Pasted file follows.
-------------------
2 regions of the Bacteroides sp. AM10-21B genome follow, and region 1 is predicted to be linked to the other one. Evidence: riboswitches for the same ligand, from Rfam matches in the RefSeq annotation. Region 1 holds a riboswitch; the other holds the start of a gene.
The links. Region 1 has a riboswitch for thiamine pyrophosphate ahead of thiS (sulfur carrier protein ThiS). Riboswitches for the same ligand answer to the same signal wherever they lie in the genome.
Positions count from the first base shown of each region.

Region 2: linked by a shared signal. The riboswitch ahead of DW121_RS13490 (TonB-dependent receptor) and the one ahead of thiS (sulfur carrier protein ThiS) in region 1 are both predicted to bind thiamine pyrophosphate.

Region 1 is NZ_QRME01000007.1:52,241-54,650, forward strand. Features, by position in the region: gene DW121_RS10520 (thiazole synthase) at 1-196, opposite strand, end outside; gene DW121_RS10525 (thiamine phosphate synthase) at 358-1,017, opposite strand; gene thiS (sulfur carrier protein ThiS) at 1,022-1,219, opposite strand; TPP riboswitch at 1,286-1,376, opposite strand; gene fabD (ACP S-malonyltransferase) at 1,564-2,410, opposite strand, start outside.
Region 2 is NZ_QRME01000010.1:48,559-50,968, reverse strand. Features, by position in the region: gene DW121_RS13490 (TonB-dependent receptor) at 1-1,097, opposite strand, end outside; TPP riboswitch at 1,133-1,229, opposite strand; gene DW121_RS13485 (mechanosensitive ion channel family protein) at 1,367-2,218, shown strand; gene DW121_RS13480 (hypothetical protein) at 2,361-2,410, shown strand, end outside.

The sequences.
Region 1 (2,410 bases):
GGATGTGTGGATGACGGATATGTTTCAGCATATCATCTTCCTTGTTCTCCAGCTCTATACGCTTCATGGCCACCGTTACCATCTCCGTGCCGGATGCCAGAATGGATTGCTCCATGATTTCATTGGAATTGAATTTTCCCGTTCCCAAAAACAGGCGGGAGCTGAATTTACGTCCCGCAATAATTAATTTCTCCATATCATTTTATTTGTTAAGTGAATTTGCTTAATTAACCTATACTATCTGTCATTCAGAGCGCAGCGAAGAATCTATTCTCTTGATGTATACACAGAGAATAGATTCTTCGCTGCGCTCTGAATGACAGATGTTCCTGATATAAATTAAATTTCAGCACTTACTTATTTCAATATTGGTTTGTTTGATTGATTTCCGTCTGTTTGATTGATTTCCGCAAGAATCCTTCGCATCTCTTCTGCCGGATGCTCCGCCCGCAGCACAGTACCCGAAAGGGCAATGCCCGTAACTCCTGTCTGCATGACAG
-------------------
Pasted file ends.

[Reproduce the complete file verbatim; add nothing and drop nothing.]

2 regions of the Bacteroides sp. AM10-21B genome follow, and region 1 is predicted to be linked to the other one. Evidence: riboswitches for the same ligand, from Rfam matches in the RefSeq annotation. Region 1 holds a riboswitch; the other holds the start of a gene.
The links. Region 1 has a riboswitch for thiamine pyrophosphate ahead of thiS (sulfur carrier protein ThiS). Riboswitches for the same ligand answer to the same signal wherever they lie in the genome.
Positions count from the first base shown of each region.

Region 2: linked by a shared signal. The riboswitch ahead of DW121_RS13490 (TonB-dependent receptor) and the one ahead of thiS (sulfur carrier protein ThiS) in region 1 are both predicted to bind thiamine pyrophosphate.

Region 1 is NZ_QRME01000007.1:52,241-54,650, forward strand. Features, by position in the region: gene DW121_RS10520 (thiazole synthase) at 1-196, opposite strand, end outside; gene DW121_RS10525 (thiamine phosphate synthase) at 358-1,017, opposite strand; gene thiS (sulfur carrier protein ThiS) at 1,022-1,219, opposite strand; TPP riboswitch at 1,286-1,376, opposite strand; gene fabD (ACP S-malonyltransferase) at 1,564-2,410, opposite strand, start outside.
Region 2 is NZ_QRME01000010.1:48,559-50,968, reverse strand. Features, by position in the region: gene DW121_RS13490 (TonB-dependent receptor) at 1-1,097, opposite strand, end outside; TPP riboswitch at 1,133-1,229, opposite strand; gene DW121_RS13485 (mechanosensitive ion channel family protein) at 1,367-2,218, shown strand; gene DW121_RS13480 (hypothetical protein) at 2,361-2,410, shown strand, end outside.

The sequences.
Region 1 (2,410 bases):
GGATGTGTGGATGACGGATATGTTTCAGCATATCATCTTCCTTGTTCTCCAGCTCTATACGCTTCATGGCCACCGTTACCATCTCCGTGCCGGATGCCAGAATGGATTGCTCCATGATTTCATTGGAATTGAATTTTCCCGTTCCCAAAAACAGGCGGGAGCTGAATTTACGTCCCGCAATAATTAATTTCTCCATATCATTTTATTTGTTAAGTGAATTTGCTTAATTAACCTATACTATCTGTCATTCAGAGCGCAGCGAAGAATCTATTCTCTTGATGTATACACAGAGAATAGATTCTTCGCTGCGCTCTGAATGACAGATGTTCCTGATATAAATTAAATTTCAGCACTTACTTATTTCAATATTGGTTTGTTTGATTGATTTCCGTCTGTTTGATTGATTTCCGCAAGAATCCTTCGCATCTCTTCTGCCGGATGCTCCGCCCGCAGCACAGTACCCGAAAGGGCAATGCCCGTAACTCCTGTCTGCATGACAG